Implications for cellular fusion pathways

A possible pathway to cellular fusion is depicted in Fig. 7. Biological membrane tensions γ may be sufficiently low that Helfrich repulsions work against adhesion. Using N/m (measured from plasma membrane blebs lacking cytoskeletal adhesion [48]) to estimate the tension of large cellular compartments, eq. 1 predicts membrane approach closer than 37 nm is strongly suppressed (eq. 1). Tethering factor sizes (∼30 nm [34]) suggest they may reach across this gap to loosely bind membranes before SNARE-mediated adhesion [49], [50], as illustrated in Fig. 7B. The transition of secretory granules between tethered and firmly docked states involved a 20-nm step toward the plasma membrane which presumably corresponded to SNARE adhesion [51]. Thus tethers may establish a contact zone where mean membrane separation exceeds SNARE reach, ready for subsequent complexation events to grow a tight SNARE adhesion patch (Fig. 7A–D) in readiness for fusion (Fig. 7E). An important quantitative difference compared to in vitro is that frictional resistance to patch growth may be much higher in vivo since estimates of cytoplasmic viscosity [52] range from 1 to 107 that of water.

Figure 7. Tethering factors and possible fusion sequence for large compartments in vivo.

(A) Large micron-scale compartments loosely bound by tethering factors which are thought to mediate the first membrane contact on the fusion pathway. (B–E) Blow-up of boxed region in (A), showing possible sequence from tethering to fusion. (B) Tethering factors ( brown) loosely bind the compartments in preparation for SNARE action, setting the initial membrane separation d. If tether size (∼30 nm) sets nm, binding of t-SNAREs ( red) and v-SNAREs ( green) is hindered. (C) After patch nucleation by the first SNARE complex, aided by direct SNARE-tether interactions or membrane fluctuations, complex assembly and patch growth is facilitated by the tightly adhered patch where SNAREs are in reach. SNARE assembly may be regulated and organized by additional factors such as SM proteins (not shown). (D) As more complexes develop, the self-promoting adhesion patch grows, possibly driven by SNARE complex osmotic pressure. (E) Fusion is triggered within the patch by SNAREs individually or as part of a multi-component fusion machine.

Supporting Information

Figure S1.

Collapse of scaled SNARE-mediated adhesion data onto a single universal patch growth law. Same as Fig. 5 of the main text, but using non-linear relation between velocity and patch boundary complex density, eq. S19. Symbols indicate exact numerical solutions of patch growth model for a range of parameter values as shown. Solid lines denote scaling predictions. (A) Patch velocity versus SNARE density in slow and intermediate regimes. Density scaled by Γ1crit and velocity scaled by v1crit = ε3/2λ3/4v0. (B) As for (A), but for intermediate and fast regimes. Densities and velocities scaled, respectively, by Γ2crit and v2crit = ε-3/2λ3/4v0. Numerical results confirm the asymptotic solutions with relative errors in the velocity peaking at the critical densities (106% in (A) and 54% in (B)) and approaching zero far from the critical densities in each regime.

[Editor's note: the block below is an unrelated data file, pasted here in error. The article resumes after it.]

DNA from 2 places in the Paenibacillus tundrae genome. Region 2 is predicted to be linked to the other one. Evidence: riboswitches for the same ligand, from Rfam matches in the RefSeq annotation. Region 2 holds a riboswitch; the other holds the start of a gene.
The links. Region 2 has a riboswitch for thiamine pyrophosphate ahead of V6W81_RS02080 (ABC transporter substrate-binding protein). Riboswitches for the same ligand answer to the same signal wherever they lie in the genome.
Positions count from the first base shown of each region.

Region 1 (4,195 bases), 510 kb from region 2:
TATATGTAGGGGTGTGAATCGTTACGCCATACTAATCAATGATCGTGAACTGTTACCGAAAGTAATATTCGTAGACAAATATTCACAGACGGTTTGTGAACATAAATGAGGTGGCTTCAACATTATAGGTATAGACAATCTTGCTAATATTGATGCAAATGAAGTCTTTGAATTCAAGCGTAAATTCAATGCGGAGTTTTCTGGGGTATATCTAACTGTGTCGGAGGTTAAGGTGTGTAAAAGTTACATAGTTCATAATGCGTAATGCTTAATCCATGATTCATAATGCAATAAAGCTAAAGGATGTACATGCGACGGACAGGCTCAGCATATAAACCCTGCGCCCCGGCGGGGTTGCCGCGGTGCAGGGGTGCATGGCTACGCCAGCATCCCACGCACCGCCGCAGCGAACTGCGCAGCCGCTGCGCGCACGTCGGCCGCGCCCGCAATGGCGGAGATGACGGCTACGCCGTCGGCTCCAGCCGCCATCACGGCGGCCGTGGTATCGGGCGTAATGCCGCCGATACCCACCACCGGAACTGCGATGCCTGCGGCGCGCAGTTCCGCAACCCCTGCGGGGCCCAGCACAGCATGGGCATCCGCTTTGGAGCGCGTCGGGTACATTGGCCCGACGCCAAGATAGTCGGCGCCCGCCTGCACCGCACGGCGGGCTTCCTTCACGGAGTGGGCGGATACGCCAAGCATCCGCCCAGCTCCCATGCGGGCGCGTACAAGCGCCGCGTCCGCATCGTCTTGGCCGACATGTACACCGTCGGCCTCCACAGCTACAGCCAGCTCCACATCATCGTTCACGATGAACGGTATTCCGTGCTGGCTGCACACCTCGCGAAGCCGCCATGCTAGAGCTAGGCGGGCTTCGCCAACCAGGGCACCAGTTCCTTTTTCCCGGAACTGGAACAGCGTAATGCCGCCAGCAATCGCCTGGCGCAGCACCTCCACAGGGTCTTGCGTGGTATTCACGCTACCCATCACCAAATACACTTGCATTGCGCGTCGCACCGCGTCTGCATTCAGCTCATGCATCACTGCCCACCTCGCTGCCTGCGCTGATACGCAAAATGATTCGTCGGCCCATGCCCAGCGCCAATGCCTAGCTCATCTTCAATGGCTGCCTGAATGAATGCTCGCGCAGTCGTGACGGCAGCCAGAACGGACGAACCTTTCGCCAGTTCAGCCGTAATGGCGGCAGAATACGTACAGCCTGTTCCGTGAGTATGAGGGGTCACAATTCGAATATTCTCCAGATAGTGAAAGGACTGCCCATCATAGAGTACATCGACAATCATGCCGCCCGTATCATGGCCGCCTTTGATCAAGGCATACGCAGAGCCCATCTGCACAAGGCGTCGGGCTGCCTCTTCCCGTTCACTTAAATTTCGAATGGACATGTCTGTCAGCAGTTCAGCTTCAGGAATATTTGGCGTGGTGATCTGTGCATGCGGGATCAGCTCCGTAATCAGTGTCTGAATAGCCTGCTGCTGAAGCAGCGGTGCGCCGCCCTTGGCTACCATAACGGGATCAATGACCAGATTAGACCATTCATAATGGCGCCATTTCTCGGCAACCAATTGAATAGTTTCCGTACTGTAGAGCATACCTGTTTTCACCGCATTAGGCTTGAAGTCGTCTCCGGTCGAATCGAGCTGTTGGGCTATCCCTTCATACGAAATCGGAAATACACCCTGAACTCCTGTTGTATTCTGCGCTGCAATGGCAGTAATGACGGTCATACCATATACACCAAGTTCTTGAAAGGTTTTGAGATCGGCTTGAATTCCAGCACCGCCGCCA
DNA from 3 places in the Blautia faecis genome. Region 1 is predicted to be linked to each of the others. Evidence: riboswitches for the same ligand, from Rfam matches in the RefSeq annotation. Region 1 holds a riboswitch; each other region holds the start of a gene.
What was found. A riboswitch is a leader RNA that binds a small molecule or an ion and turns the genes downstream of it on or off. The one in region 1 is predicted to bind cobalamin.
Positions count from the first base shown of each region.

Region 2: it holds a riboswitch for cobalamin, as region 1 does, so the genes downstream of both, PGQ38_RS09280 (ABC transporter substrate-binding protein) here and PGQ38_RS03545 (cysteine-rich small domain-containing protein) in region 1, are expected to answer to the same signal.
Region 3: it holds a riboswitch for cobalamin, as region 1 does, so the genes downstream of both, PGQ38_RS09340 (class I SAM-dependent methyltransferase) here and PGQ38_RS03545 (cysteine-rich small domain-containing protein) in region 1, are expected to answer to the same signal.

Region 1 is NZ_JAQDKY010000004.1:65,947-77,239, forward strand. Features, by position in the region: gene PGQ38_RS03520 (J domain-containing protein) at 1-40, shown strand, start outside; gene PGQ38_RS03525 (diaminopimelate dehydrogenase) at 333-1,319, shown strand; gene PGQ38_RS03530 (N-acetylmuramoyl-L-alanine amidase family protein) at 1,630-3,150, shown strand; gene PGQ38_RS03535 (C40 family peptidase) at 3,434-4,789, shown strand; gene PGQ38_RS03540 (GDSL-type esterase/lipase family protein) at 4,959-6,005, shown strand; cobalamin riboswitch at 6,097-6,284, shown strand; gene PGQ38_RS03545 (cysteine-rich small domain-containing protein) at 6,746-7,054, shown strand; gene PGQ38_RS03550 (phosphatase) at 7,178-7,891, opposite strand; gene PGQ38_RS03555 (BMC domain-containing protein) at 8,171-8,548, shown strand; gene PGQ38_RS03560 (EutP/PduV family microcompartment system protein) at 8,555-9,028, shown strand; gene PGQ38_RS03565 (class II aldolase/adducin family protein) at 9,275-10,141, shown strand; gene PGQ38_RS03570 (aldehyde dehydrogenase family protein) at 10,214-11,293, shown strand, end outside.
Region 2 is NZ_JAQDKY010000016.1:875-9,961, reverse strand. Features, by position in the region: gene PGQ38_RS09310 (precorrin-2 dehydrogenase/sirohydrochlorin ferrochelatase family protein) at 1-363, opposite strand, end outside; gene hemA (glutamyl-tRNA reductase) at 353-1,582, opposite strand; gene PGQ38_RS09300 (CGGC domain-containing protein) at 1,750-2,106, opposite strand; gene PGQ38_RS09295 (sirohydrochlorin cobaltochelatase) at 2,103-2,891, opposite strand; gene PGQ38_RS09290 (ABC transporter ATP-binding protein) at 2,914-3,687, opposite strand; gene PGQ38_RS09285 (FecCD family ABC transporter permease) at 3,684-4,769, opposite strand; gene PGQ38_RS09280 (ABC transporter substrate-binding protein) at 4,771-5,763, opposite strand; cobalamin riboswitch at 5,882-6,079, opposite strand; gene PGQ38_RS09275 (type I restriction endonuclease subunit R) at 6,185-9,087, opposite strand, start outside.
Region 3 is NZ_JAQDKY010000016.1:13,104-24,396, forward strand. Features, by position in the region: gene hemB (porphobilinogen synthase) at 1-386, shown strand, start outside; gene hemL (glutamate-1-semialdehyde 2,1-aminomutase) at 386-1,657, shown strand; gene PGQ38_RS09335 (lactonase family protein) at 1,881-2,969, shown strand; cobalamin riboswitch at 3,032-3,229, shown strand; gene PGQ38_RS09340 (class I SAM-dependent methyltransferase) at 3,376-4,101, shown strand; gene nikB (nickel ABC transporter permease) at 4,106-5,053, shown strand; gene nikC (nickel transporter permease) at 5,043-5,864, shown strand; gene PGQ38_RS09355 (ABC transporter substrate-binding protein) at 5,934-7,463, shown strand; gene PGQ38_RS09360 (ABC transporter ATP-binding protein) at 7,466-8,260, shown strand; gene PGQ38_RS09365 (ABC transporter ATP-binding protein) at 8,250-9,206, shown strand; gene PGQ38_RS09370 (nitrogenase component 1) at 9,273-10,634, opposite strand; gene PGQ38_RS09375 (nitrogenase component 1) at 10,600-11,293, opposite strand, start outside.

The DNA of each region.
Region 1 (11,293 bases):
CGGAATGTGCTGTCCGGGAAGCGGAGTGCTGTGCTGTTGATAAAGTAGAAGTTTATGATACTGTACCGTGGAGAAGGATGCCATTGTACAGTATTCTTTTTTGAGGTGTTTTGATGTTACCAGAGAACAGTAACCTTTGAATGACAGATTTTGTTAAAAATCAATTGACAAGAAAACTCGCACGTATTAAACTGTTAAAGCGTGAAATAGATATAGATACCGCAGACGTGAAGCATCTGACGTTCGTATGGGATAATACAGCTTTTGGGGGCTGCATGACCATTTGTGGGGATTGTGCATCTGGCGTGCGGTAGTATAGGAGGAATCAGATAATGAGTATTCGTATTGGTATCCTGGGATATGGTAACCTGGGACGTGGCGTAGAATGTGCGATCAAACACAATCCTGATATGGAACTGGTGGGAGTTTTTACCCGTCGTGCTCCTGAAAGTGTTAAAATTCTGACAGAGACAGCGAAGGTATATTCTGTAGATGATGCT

(0.64 MB TIF)

Author Contributions

Conceived and designed the experiments: EK. Analyzed the data: JMW. Wrote the paper: JMW BO. Conceived and designed model: BO. Solved and analyzed model: JMW BO.


  1. 1. Jahn R, Scheller RH (2006) Snares - engines for membrane fusion. Nat Rev Mol Cell Bio 7: 631–643.R. JahnRH Scheller2006Snares - engines for membrane fusion.Nat Rev Mol Cell Bio7631643
  2. 2. Jahn R, Lang T, Sudhof TC (2003) Membrane fusion. Cell 112: 519–533.R. JahnT. LangTC Sudhof2003Membrane fusion.Cell112519533
  3. 3. Weber T, Zemelman BV, McNew JA, Westermann B, Gmachl M, et al. (1998) Snarepins: Minimal machinery for membrane fusion. Cell 92: 759–772.T. WeberBV ZemelmanJA McNewB. WestermannM. Gmachl1998Snarepins: Minimal machinery for membrane fusion.Cell92759772
  4. 4. Sutton RB, Fasshauer D, Jahn R, Brunger AT (1998) Crystal structure of a snare complex involved in synaptic exocytosis at 2.4 angstrom resolution. Nature 395: 347–353.RB SuttonD. FasshauerR. JahnAT Brunger1998Crystal structure of a snare complex involved in synaptic exocytosis at 2.4 angstrom resolution.Nature395347353
  5. 5. Chen YA, Scales SJ, Patel SM, Doung YC, Scheller RH (1999) Snare complex formation is triggered by ca2+ and drives membrane fusion. Cell 97: 165–174.YA ChenSJ ScalesSM PatelYC DoungRH Scheller1999Snare complex formation is triggered by ca2+ and drives membrane fusion.Cell97165174
  6. 6. Xu T, Rammner B, Margittai M, Artalejo AR, Neher E, et al. (1999) Inhibition of snare complex assembly differentially affects kinetic components of exocytosis. Cell 99: 713–722.T. XuB. RammnerM. MargittaiAR ArtalejoE. Neher1999Inhibition of snare complex assembly differentially affects kinetic components of exocytosis.Cell99713722